Expert Speak India Matters
Published on Dec 07, 2020
Farmer interests are missing in farm protest politics

The entry points to the capital of the world’s fifth-largest economy will be blocked on 8 December 2020. The reason is a protest against three laws that attempt to give freedom of choice to farmers, a virtue in any other part of the world. Leaders of 11 political parties, from Congress president Sonia Gandhi and DMK chief M.K. Stalin, NCP leader Sharad Pawar to Samajwadi Party chief Akhilesh Yadav are lending their support for the ‘Bharat Bandh’. Residents of New Delhi will not be allowed on roads, they will not be permitted to do their business because a few middlemen and their political organisers will lose their monopsony power to buy from farmers. Illiterate motivations have attempted to turn this into a geopolitical moment, with Canadian Prime Minister Justin Trudeau following Indian leaders in politicising the issue.

In a sublime whataboutary, the former have nurtured the ideas behind the new farm laws domestically, and the latter has been fighting against the interests of the same farmers in WTO. The sole constituency that may lose a small part of their interest would be the middlemen now institutionalised, and meddling trade unions finally finding a cause. Both of these have offered the Opposition platforms from which to exploit and extract political capital. The currency of democracy has shifted its stance from principled and beneficiary-focussed debate and protests, to petty opportunism. Politics is skimming the cream off the economy. If the three farm laws are repealed, as the protestors are demanding, farmers will lose thrice over.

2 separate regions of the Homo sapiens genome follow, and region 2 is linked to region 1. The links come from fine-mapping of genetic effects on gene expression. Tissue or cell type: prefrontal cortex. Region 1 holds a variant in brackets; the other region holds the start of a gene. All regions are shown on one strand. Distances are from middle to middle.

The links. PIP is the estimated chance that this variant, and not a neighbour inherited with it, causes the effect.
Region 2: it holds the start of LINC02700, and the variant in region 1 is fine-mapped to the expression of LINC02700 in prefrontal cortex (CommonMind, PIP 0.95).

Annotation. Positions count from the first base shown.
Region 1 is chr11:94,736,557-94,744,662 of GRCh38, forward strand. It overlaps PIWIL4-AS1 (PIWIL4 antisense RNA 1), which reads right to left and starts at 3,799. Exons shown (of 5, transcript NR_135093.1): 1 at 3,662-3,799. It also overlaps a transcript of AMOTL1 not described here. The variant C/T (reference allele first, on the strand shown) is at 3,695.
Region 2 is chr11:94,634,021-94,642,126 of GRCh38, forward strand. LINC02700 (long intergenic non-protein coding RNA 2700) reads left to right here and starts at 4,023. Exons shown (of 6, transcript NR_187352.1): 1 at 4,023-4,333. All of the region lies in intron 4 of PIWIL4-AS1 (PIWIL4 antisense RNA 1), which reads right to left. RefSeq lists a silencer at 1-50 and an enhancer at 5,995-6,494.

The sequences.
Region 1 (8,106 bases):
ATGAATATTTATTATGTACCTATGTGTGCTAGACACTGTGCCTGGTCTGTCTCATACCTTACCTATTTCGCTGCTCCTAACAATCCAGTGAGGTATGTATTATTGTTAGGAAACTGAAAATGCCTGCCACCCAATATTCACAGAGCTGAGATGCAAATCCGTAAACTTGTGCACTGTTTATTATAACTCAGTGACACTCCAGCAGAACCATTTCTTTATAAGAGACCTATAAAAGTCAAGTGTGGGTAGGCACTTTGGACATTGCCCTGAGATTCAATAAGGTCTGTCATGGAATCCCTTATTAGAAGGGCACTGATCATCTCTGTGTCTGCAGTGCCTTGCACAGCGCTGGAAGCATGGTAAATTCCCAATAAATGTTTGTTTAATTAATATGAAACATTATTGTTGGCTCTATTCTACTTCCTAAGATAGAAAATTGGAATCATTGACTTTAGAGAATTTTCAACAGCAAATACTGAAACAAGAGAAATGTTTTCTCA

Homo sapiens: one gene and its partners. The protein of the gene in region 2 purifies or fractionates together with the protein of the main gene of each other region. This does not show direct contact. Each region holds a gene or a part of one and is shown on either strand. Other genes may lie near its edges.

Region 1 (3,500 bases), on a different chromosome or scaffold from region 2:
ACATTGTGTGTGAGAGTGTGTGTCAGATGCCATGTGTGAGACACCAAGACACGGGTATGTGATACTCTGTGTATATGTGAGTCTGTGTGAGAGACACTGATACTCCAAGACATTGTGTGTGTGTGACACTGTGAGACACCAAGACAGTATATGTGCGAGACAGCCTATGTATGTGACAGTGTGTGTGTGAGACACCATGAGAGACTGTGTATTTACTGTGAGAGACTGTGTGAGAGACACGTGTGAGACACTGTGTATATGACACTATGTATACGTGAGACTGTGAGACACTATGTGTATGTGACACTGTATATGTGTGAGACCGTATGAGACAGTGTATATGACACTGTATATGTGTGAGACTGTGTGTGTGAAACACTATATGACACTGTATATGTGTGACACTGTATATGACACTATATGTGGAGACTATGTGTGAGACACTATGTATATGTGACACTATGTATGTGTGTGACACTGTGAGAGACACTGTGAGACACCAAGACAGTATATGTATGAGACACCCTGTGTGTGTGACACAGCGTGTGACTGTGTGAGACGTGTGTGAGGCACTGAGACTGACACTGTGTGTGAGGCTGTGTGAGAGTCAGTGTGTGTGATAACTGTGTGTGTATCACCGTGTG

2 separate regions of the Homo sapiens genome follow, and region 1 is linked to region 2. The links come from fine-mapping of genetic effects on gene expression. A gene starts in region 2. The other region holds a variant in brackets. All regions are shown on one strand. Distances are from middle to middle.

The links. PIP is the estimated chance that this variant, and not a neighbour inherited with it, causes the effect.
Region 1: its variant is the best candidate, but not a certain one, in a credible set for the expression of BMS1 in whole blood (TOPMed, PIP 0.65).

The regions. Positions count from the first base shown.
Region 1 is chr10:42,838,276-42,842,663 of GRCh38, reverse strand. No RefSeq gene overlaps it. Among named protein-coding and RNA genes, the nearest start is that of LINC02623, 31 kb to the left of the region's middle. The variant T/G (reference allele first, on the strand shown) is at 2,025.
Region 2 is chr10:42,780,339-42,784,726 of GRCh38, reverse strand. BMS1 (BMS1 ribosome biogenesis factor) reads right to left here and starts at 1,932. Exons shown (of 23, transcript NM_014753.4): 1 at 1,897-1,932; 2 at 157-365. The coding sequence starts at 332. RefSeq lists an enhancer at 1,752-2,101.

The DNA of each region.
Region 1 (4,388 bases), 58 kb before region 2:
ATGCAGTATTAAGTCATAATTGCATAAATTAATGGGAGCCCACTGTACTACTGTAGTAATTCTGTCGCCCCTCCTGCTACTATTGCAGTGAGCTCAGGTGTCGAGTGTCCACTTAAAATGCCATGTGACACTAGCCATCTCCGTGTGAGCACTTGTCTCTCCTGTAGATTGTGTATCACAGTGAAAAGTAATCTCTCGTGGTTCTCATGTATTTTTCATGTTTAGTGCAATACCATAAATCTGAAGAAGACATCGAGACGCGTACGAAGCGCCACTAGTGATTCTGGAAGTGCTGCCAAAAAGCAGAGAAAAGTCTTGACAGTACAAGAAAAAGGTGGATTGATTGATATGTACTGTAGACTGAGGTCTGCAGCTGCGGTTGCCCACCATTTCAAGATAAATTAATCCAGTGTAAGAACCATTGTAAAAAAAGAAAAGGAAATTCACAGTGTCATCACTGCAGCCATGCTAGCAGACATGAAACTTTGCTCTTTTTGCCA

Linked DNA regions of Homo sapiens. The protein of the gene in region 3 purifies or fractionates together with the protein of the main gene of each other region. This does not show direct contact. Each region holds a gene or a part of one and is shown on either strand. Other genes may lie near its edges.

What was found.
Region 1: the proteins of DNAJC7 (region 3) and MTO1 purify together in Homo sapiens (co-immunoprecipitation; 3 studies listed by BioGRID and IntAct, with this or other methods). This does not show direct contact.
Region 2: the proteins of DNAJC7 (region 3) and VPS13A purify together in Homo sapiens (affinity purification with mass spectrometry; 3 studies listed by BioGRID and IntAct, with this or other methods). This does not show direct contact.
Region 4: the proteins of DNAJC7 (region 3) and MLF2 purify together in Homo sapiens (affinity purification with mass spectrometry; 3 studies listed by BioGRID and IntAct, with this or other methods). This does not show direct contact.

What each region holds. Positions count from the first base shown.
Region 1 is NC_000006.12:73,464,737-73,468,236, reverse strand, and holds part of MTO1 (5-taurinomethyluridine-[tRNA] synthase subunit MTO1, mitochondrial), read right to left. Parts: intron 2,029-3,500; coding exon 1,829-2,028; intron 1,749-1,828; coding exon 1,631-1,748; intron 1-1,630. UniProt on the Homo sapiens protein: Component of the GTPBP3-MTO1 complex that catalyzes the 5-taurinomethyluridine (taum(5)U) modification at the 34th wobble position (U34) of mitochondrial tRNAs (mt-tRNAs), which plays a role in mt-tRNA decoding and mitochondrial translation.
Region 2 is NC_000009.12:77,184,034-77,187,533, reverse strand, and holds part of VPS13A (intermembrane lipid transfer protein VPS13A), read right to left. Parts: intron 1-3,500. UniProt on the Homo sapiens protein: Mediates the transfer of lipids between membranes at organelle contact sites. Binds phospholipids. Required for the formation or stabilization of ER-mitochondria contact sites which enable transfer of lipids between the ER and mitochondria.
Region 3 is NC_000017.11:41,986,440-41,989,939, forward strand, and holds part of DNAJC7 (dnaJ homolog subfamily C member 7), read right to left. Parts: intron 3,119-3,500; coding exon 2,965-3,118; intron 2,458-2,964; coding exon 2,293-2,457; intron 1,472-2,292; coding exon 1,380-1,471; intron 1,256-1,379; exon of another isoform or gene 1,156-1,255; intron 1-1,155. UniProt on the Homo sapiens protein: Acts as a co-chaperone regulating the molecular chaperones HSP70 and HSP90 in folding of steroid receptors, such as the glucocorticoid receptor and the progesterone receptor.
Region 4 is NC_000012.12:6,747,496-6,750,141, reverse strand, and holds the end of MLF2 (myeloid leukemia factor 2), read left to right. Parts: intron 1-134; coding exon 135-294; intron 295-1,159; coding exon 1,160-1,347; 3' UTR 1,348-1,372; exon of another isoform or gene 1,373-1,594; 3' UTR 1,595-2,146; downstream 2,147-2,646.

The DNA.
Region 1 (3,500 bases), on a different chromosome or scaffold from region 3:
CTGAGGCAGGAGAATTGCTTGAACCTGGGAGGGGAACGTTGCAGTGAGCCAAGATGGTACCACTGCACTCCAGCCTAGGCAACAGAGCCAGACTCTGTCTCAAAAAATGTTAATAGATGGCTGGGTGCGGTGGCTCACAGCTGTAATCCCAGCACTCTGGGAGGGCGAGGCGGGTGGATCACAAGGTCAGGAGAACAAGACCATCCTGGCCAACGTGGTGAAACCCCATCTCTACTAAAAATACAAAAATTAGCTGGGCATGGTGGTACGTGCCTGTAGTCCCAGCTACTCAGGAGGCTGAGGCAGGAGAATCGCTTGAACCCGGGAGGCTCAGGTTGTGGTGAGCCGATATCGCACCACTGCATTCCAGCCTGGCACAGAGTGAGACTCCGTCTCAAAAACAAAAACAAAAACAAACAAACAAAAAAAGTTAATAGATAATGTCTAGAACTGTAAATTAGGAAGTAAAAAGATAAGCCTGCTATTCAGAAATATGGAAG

Farmers will lose their flexibility to sell

First, farmers lose the flexibility of selling their produce at better prices outside predesignated mandis. The Farmers’ Produce Trade and Commerce (Promotion and Facilitation) Act, 2020, beaks the monopsony of Agriculture Produce Marketing Committees (APMC). This is an institution created during the economy of shortages and bound farmers to selling their output to the APMCs (mandis) and nowhere else. Over the decades, the economics of APMCs has gathered political power. This is an institution that as served its purpose and needs to dissolve or die in the 21st century. Simply put: the new law entitles farmers to sell their crop outside APMCs and across states (Chapter II, Sections 3 and 4). While this is clearly a benefit, it doesn’t stop them from selling to APMCs. But it — rightly — prevents APMCs from charging any market fee, cess or levy outside APMC areas. Further — again rightly — it prevents state governments from levying “market fee or cess or levy, by whatever name called” on any farmer, trader or electronic trading and transaction platform (Chapter II, Section 6). With a dispute resolution mechanism in place (Chapter III, Sections 8, 9 and 10), the law plugs potential exploitation of the farmer. Because agriculture is a state subject under the Constitution, but food is a national market, the law enables farmers to access that market while remaining within the Constitutional confines of Union-State relations. No rational farmer, or a politician seeking to benefits them, can oppose this law.